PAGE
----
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07 Aug, Friday
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Sound Bites: Don’t overlook the audio/visual elements of your event

When audio visual equipment is working right, no one notices—but when it’s not, it can ruin an entire event. We’ve all attended programs where the microphones didn’t work, the videos wouldn’t buffer or the sound system was inadequate for the size of the room. Once the audience disengages from the presentation, you’ve lost everything you’ve invested in your event.

Hiring the right AV specialist is worth the investment. Experienced technicians can make suggestions and offer advice that can take your presentation to the next level. Unseasoned event planners or companies trying to cut corners often make the mistake of cutting AV costs and usually end up with a mediocre event.

Webb Audio Visual has been in business for more than 60 years, evolving from carousel slideshow projectors to 8K resolution technology and touch screens. Scott Webb, vice-president of Webb Audio Visual, says one of the most important steps when planning an event is to be realistic about expectations and budget.

“AV prices are pretty even across the board,” he says, “but the things you’re paying extra for are the technicians and the experience of the company, and how they handle [events]. Set a budget with the AV company and they’ll give you the best solutions that fit in that budget.”

After years of event experience, Webb says he often sees the same mistakes and suggests organizers follow his advice so presentations go smoothly.

Know the dimensions of the room. Whether you chose the venue for the ambience, the location or the cost, AV should be one of the first thing considered. Don’t ask for the biggest screen the AV company has to offer if you’re working with a 10-foot ceiling. And select a sound system that will be loud enough for everyone to hear.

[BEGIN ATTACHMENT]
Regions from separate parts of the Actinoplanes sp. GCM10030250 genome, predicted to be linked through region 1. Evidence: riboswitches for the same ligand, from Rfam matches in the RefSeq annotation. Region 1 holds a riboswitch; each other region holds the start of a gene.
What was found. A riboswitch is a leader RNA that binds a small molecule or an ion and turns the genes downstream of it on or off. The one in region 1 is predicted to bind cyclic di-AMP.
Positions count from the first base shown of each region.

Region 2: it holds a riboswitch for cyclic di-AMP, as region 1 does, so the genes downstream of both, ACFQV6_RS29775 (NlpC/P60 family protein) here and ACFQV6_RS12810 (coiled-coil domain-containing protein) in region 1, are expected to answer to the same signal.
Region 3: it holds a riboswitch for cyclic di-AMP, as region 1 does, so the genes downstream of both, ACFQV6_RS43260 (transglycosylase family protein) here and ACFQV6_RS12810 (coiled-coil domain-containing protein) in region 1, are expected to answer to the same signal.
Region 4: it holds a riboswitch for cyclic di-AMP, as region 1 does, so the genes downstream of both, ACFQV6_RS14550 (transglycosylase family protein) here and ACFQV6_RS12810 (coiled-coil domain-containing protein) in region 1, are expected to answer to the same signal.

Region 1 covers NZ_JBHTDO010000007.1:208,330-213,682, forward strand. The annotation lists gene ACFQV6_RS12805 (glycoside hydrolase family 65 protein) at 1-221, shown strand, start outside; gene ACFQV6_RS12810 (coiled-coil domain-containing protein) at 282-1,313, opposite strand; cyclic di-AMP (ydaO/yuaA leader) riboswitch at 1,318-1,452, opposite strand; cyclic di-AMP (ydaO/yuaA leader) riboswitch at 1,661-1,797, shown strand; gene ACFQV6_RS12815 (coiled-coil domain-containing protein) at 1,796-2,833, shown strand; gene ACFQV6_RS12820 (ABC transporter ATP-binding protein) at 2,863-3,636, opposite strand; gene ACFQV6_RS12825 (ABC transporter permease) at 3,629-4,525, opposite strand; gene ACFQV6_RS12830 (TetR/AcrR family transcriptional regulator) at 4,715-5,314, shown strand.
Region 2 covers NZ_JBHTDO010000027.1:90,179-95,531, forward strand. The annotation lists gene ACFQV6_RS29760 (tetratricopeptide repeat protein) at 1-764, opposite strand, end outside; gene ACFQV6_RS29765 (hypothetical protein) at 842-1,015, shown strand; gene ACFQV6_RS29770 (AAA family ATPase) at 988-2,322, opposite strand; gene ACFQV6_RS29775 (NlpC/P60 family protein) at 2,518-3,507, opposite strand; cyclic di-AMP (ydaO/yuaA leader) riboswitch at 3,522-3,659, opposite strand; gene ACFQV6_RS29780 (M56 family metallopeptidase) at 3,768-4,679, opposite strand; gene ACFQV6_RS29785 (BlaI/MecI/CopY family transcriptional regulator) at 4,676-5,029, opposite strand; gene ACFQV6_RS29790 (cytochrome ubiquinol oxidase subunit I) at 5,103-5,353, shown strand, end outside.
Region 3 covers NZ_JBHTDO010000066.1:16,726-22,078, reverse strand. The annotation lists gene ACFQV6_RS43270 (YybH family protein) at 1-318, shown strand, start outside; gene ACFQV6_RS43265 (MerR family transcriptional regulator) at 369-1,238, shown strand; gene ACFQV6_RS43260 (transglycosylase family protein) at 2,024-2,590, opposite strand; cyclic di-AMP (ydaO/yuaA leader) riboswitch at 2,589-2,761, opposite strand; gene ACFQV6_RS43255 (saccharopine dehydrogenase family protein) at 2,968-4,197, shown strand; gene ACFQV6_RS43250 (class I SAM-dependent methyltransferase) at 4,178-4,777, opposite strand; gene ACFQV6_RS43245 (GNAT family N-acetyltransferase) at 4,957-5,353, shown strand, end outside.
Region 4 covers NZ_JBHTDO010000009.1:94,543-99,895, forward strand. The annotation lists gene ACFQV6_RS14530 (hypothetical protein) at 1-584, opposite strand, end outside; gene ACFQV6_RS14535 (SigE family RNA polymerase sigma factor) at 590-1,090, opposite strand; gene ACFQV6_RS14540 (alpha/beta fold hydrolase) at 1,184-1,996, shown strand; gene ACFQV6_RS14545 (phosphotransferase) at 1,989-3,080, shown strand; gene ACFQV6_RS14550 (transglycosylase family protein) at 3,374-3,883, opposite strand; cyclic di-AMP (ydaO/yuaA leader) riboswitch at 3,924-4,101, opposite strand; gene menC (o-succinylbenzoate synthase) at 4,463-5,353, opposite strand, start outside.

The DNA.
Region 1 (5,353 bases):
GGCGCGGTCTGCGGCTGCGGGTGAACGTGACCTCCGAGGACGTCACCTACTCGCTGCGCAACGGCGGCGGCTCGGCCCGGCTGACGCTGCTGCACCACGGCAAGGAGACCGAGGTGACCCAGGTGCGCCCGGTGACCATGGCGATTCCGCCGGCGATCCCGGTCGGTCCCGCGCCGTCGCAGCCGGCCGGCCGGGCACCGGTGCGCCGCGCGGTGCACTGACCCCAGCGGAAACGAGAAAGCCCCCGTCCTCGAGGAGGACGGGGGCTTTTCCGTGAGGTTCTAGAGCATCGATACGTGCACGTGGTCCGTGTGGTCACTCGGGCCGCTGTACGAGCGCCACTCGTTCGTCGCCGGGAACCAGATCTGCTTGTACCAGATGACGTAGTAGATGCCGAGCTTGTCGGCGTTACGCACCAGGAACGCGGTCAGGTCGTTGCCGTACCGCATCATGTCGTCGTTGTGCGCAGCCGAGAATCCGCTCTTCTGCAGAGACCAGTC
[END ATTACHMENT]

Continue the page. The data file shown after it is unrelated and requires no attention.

Have a technician at the event. This extra expense can save you from embarrassment if there’s a problem with the microphone or the PowerPoint presentation. There’s nothing worse for attendees than having to wait around while someone hunts down a person who can fix the AV components.

Allocate time for set-up and take-down. Webb says he’s been in situations where it’s taken his crew the entire day to set up for an event, only to be told they have an hour or two to take everything down. You might need to pay for an additional day at the venue if your event calls for extensive AV equipment.

Schedule time to rehearse. Even if you’ve done your presentation hundreds of times, the technician who will work with you needs to make sure slides, music and videos are coordinated, as well as check volume levels and microphones. “We want the person presenting and the technician to be on the same page.”

Provide content early. Get content to your AV company at least two or three days in advance so they can make sure it’s working correctly and ask any questions to ensure a good production.

Following these guidelines can make sure you keep the attention of the audience and provide them with the best experience.

“If someone goes to a corporate meeting and the room is too hot or the food isn’t great that’s one thing,” Webb says. “But if people can’t see or hear the message you’re putting out money to provide, your event is a failure.”